At the hearing, the recipient is entitled to numerous procedural safeguards, including the right to a lawyer, the right to view and copy documents, to confront witnesses, to put up a defense, and the right to remain silent. However, DSS is not required to provide the recipient with a lawyer.   The recipient’s failure to appear at the hearing can result in a default, allowing the hearing to proceed in the recipient’s absence. Therefore it is very important that the recipient appear at the hearing. This does not mean that the recipient must answer questions, and it is often best not to answer questions. The recipient may still present witnesses in his own defense and cross-examine DSS’s witnesses.

What is a Disqualification Consent Agreement, and what is its effect on eligibility?

Often times a welfare fraud case that is referred to the District Attorney by DSS for criminal prosecution is resolved by a plea bargain. This plea bargain is called a Disqualification Consent Agreement, or DCA. A recipient who enters into a DCA usually agrees to repay all the money which was allegedly received as a result of the Intentional Program Violation, and agrees to be disqualified from future benefits for a specific period of time. In exchange, the DA usually agrees to put off further prosecution until the recipient has fully complied with the DCA. Once all the conditions of the DCA have been met by the recipient, the DA usually agrees to dismiss the criminal charges.

Although the Disqualification Consent Agreement is usually proposed by the District Attorney, a similar agreement can be reached between DSS and the recipient even if the DA has not gotten involved. In this case, the recipient may waive the right to an administrative hearing, in exchange for DSS imposing a lighter sanction, or DSS allowing the recipient to make installment payments towards the overpayment.   The recipient should be careful not to agree to a settlement which he or she cannot keep. For instance, a recipient who is accused of having received $2000.00 as the result of fraud should only agree to pay back $500.00 if he or she will definitely be able to pay back that amount.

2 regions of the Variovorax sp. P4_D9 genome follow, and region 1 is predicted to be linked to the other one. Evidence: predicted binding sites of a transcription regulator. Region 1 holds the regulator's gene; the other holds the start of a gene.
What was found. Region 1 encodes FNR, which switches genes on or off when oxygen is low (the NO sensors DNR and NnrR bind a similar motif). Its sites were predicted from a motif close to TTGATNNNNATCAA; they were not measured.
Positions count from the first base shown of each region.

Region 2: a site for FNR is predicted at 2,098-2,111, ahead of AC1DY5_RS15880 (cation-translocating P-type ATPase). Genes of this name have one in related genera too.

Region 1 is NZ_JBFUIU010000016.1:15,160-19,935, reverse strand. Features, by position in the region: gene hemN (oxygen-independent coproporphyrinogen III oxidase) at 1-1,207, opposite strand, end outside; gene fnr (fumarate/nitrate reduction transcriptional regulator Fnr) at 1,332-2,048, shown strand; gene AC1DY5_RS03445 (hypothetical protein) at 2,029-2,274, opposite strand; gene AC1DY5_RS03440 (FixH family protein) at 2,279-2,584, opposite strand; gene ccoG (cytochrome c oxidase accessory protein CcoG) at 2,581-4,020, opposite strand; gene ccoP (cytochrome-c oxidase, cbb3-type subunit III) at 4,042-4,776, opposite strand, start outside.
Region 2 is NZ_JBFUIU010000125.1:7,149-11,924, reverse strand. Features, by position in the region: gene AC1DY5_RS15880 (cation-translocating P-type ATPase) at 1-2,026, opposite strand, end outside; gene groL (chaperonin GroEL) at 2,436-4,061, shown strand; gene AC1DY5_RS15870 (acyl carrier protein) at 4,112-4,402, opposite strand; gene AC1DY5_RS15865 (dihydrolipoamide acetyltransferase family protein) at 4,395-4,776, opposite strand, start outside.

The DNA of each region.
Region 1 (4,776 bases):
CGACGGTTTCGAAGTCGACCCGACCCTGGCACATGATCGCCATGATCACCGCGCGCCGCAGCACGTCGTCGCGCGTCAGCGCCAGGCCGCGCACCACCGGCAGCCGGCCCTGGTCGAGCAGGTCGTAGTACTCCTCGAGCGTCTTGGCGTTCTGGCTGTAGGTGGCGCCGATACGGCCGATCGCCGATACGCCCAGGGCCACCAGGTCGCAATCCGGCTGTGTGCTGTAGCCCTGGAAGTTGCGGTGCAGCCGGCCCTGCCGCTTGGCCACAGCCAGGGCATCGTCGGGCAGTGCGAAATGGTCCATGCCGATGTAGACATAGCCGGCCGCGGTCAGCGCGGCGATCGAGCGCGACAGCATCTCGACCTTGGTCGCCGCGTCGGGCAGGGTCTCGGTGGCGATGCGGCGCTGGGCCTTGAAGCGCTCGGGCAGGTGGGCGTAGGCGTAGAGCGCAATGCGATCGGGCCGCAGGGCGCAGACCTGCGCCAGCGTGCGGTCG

What should a recipient who is charged with welfare fraud do?

It is always important to remember that welfare fraud can result in criminal prosecution, and ultimately time in jail or prison. Consequently, the recipient must be very careful when speaking with DSS, its investigators, and the District Attorney. The recipient has the right to remain silent, and the right to an attorney. If criminal charges are brought, the recipient may be eligible for a court appointed criminal defense lawyer.

If criminal charges are not brought, the recipient should have the opportunity to try to “negotiate” a settlement. The recipient can agree to pay back an overpayment without admitting to fraud. If a deal can be worked out without criminal charges being brought, the recipient should make sure that DSS and the DA promise, in writing, not to prosecute. If this agreement cannot be reached, the recipient should consult with an attorney.

Does the Legal Aid Society Represent Individuals Who Have Been Charged with Welfare Fraud?

If the welfare fraud charge is brought against the recipient in a criminal proceeding in criminal court, LAS will not be able to represent you. However, you may be eligible for legal representation by the Public Defender Service, or by some other Court appointed lawyer.

If DSS pursues the fraud charge through the administrative processes of DSS, LAS may be able to help you. Please call the office to schedule an appointment to discuss the specific facts of your case with a case handler.